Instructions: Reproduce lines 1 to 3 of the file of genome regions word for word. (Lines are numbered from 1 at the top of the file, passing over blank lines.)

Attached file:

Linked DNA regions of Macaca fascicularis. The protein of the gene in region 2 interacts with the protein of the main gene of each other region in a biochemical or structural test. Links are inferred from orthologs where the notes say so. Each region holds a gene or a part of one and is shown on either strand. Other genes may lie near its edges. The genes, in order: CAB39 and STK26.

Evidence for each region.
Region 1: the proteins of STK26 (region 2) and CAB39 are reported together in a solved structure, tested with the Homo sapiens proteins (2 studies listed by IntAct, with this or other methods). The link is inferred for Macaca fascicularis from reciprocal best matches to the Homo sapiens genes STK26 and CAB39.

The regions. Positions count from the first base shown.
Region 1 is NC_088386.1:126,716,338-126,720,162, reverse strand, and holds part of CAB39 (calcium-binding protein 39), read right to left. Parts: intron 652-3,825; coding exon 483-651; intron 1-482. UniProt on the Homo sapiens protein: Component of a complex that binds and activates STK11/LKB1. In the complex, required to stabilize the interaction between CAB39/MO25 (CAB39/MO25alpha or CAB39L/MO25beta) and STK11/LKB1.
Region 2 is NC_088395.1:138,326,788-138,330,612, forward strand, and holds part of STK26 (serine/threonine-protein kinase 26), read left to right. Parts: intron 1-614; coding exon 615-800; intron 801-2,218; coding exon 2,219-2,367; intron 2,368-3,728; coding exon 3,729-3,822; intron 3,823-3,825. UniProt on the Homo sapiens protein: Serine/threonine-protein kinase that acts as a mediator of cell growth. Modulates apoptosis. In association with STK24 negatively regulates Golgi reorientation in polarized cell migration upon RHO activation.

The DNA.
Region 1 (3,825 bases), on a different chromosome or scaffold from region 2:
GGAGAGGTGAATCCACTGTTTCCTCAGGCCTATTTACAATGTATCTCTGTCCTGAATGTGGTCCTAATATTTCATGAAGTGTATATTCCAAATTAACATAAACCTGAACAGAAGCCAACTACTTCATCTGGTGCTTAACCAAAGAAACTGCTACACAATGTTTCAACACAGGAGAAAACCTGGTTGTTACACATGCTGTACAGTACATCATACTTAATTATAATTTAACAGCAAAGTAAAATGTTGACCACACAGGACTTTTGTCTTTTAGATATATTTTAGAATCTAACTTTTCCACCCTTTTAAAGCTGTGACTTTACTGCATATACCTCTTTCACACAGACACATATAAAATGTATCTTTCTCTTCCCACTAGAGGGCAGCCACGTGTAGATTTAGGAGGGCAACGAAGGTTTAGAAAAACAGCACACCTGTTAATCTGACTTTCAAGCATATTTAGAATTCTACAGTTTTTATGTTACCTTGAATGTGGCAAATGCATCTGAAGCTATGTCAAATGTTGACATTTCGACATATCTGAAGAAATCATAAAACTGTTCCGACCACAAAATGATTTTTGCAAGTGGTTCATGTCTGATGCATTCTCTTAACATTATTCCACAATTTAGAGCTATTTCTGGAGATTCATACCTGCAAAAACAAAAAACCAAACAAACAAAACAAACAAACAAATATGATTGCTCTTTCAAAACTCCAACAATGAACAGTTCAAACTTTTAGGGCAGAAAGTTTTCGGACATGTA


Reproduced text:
Linked DNA regions of Macaca fascicularis. The protein of the gene in region 2 interacts with the protein of the main gene of each other region in a biochemical or structural test. Links are inferred from orthologs where the notes say so. Each region holds a gene or a part of one and is shown on either strand. Other genes may lie near its edges. The genes, in order: CAB39 and STK26.

Evidence for each region.
Region 1: the proteins of STK26 (region 2) and CAB39 are reported together in a solved structure, tested with the Homo sapiens proteins (2 studies listed by IntAct, with this or other methods). The link is inferred for Macaca fascicularis from reciprocal best matches to the Homo sapiens genes STK26 and CAB39.